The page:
Restoration plans
Hiroshima City's administrative efforts toward a restoration plan began with the establishment of a City Restoration Bureau in January 1946 and moved into full gear with the launch of a Restoration Council in February. Until the Restoration Council disbanded in March 1948, it studied plans from various angles with the purpose of "establishing a perpetual restoration plan." With private citizens also making suggestions and moving to reconstruct homes and businesses, the city filled with calls for restoration.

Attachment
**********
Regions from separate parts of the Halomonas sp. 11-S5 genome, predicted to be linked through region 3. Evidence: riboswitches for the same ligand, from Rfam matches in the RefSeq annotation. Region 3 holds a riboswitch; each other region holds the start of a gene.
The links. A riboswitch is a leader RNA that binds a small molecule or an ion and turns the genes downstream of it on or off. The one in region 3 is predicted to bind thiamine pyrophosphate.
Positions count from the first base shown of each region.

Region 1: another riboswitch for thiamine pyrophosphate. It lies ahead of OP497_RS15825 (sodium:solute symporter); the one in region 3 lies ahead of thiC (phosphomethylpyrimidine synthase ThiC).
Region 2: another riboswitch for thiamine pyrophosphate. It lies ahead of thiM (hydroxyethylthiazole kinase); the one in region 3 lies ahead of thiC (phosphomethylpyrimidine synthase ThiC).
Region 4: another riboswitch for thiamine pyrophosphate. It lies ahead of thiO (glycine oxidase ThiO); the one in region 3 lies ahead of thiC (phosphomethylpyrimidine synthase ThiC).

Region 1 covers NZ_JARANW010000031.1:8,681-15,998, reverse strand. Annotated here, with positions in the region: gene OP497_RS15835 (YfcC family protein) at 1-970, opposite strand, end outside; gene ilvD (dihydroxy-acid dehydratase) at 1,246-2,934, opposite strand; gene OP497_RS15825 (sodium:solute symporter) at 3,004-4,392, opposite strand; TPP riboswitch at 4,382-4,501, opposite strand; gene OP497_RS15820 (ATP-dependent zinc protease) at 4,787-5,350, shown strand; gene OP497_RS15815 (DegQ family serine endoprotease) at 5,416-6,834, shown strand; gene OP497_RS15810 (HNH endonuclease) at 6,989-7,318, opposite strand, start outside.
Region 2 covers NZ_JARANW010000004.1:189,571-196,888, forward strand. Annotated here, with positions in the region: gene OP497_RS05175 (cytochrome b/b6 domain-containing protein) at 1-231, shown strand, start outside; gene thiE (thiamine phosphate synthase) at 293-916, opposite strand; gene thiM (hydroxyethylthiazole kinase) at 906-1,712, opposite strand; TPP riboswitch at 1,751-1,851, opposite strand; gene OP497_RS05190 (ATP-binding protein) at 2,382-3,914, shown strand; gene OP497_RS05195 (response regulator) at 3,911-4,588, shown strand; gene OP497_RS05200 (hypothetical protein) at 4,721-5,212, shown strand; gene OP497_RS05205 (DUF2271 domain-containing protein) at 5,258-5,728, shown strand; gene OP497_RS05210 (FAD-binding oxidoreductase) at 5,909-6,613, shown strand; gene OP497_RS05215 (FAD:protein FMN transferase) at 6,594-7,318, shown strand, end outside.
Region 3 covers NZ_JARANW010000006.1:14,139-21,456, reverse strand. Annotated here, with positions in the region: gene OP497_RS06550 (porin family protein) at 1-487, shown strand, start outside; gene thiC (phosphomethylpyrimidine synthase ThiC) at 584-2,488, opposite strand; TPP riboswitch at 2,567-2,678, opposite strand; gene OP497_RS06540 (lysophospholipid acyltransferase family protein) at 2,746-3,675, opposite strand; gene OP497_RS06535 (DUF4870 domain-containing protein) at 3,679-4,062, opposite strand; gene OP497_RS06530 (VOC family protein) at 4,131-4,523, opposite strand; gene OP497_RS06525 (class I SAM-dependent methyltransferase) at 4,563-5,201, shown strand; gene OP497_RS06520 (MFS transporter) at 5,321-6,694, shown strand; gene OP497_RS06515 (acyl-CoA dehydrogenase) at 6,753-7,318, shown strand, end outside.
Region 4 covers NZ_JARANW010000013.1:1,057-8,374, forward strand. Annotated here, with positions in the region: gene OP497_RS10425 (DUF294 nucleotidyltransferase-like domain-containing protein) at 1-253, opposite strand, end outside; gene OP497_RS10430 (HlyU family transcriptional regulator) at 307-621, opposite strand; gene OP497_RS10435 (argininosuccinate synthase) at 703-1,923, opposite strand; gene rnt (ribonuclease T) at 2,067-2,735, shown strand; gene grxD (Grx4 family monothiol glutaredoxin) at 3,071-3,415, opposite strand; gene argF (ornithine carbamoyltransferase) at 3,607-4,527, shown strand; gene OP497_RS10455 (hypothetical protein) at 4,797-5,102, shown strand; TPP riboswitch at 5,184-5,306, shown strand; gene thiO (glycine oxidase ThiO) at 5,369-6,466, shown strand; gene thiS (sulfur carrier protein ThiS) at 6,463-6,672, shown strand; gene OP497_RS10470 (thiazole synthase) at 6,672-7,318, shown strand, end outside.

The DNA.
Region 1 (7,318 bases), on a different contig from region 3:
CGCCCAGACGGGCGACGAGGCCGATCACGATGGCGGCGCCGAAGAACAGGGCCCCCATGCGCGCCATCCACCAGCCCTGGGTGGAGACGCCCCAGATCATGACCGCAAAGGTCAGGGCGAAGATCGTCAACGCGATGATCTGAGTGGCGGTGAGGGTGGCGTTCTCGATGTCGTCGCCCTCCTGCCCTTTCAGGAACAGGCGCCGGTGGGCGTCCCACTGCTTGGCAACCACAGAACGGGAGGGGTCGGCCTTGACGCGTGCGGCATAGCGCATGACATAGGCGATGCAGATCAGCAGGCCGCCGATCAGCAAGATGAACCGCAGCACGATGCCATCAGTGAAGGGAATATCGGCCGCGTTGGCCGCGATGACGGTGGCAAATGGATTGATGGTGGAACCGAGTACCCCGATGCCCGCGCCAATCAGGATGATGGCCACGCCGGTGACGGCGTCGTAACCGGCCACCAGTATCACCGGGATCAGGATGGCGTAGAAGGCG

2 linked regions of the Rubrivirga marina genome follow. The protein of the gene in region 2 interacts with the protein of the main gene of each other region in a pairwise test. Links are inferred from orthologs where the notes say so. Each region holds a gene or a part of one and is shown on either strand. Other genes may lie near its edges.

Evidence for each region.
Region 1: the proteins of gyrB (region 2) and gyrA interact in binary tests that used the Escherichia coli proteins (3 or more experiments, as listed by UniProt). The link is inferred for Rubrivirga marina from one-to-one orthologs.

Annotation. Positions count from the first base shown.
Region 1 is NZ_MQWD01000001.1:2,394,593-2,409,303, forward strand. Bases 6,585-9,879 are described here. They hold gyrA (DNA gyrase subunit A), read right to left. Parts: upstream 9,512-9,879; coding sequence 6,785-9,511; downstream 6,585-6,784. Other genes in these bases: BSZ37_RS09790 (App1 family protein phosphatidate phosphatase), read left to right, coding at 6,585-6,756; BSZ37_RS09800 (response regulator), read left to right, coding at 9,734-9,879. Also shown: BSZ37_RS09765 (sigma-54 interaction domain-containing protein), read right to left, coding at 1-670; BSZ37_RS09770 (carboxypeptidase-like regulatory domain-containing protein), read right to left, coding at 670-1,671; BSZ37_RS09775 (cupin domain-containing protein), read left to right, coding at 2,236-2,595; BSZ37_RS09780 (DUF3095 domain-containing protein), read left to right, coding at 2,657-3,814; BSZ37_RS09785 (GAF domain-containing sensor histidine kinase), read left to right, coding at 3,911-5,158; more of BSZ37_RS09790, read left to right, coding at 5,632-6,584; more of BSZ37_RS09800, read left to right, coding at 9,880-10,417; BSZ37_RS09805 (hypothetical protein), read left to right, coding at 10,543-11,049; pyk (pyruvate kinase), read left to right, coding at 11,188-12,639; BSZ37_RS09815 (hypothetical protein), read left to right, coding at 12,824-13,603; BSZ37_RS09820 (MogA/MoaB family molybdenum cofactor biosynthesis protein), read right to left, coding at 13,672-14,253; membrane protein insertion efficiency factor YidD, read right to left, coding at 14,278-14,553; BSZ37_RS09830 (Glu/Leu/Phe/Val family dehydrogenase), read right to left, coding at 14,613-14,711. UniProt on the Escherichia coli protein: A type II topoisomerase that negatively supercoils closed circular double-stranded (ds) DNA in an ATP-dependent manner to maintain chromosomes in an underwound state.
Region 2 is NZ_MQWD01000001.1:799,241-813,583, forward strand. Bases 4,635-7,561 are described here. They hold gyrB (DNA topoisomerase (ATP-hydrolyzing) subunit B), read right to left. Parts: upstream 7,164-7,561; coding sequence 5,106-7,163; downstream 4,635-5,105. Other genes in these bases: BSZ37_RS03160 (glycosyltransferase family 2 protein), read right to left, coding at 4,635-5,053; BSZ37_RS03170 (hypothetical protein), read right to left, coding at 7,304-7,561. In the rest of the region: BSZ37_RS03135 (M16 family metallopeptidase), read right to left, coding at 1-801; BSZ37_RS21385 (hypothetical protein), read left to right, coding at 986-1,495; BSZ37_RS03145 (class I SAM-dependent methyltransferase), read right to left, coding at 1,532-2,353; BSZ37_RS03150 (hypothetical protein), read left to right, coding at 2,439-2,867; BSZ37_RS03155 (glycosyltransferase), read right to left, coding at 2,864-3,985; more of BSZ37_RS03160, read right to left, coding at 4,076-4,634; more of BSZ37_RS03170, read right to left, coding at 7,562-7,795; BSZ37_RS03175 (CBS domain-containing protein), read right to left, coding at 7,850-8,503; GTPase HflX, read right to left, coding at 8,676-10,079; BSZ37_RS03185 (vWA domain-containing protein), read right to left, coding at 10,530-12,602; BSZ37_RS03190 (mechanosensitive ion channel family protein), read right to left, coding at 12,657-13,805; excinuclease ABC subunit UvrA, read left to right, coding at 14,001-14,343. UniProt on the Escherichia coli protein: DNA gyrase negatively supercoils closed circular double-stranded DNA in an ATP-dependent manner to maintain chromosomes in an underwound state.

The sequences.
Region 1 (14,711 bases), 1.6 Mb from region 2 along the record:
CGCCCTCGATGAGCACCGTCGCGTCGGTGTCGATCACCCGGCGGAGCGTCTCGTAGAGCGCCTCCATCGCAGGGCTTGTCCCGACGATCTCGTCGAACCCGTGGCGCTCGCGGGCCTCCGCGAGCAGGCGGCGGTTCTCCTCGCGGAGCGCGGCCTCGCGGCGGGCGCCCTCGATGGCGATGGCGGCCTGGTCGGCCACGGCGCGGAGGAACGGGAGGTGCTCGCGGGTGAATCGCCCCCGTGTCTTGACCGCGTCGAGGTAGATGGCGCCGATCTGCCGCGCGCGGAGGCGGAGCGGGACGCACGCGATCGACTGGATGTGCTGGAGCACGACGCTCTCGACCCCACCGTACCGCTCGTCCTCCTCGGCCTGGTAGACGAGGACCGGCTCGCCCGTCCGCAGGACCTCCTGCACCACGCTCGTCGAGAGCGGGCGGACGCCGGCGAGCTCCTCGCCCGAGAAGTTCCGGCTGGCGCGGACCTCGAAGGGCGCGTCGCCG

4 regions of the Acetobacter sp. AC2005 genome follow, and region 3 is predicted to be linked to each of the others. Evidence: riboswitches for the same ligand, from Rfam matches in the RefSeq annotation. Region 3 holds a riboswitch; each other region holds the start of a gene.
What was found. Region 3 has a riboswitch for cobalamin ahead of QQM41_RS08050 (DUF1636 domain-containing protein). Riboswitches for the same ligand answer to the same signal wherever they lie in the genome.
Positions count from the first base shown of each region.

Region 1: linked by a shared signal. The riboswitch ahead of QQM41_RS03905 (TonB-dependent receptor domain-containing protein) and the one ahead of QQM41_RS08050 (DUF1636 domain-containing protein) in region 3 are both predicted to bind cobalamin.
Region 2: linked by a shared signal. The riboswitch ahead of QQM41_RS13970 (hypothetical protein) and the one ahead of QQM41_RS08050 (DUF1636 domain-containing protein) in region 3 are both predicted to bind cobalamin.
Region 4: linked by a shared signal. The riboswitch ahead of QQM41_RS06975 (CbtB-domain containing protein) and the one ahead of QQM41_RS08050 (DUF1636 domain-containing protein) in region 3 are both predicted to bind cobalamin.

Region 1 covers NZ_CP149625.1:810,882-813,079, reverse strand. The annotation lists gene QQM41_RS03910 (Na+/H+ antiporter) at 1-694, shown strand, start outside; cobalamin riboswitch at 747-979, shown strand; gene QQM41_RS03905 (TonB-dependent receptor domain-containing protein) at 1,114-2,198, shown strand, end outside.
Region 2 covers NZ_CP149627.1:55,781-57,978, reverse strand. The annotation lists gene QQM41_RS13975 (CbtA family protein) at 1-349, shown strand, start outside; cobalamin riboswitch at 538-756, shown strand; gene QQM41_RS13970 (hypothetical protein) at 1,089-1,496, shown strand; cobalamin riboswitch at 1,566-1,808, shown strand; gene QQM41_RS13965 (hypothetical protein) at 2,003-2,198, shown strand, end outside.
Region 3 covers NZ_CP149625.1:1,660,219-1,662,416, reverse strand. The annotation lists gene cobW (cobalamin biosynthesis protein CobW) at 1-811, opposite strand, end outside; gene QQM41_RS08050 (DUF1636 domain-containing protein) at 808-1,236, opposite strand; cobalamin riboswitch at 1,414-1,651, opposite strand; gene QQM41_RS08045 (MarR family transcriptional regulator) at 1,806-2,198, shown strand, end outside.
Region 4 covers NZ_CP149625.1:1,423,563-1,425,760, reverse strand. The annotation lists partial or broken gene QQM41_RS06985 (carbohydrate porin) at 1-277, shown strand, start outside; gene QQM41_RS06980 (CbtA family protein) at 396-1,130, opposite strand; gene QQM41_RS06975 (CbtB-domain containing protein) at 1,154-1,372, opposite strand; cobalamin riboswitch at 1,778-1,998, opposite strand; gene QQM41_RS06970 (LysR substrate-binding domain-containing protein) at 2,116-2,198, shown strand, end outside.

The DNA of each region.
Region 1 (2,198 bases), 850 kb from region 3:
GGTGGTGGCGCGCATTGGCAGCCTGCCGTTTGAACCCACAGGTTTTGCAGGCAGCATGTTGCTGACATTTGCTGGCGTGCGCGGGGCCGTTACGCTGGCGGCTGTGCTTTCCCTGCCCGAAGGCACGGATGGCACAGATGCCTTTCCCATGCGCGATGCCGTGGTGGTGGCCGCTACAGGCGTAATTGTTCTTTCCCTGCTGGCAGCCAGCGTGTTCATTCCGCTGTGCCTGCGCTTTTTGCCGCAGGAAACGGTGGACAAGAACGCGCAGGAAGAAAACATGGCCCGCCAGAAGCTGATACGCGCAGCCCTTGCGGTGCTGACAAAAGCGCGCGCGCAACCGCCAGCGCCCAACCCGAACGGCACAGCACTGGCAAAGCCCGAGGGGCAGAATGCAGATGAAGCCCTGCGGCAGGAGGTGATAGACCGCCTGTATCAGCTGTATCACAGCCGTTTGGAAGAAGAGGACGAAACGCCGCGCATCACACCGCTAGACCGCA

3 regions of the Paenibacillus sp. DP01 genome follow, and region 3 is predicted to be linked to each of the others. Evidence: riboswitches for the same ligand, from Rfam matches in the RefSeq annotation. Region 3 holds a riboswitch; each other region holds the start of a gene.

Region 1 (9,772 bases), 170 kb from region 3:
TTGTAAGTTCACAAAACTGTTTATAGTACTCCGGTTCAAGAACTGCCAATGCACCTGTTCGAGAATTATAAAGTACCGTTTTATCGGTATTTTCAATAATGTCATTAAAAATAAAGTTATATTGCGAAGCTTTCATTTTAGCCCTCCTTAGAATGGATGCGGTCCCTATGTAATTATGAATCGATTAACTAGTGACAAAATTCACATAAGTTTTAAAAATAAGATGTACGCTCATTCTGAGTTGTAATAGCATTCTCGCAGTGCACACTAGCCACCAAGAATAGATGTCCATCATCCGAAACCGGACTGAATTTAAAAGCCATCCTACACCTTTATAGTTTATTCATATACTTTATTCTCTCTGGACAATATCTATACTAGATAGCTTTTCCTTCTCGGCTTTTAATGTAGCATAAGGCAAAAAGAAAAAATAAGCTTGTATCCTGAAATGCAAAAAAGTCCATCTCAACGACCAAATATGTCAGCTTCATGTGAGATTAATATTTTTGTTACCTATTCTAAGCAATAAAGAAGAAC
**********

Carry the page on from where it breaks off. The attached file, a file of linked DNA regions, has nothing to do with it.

Common to many suggestions, uniting the public and private sectors was a desire to reshape Hiroshima into something different from what it had been. Having lost the war and experienced the world's first atomic bombing, the people were ready to work to create a city with a unique character, one that would embody the concept of enduring peace.
Though various restoration proposals were made, very few were adopted. By the fall of 1946, the War Damage Reconstruction Plan was in place. It included the Land Readjustment Jurisdiction and Basic Arrangement Plan, which outlined the basic plan for creating roads and parks (including green zones and graveyards). The plan was not an unrealistic dream, but reasonable and feasible.
Click on any photo for detailed information.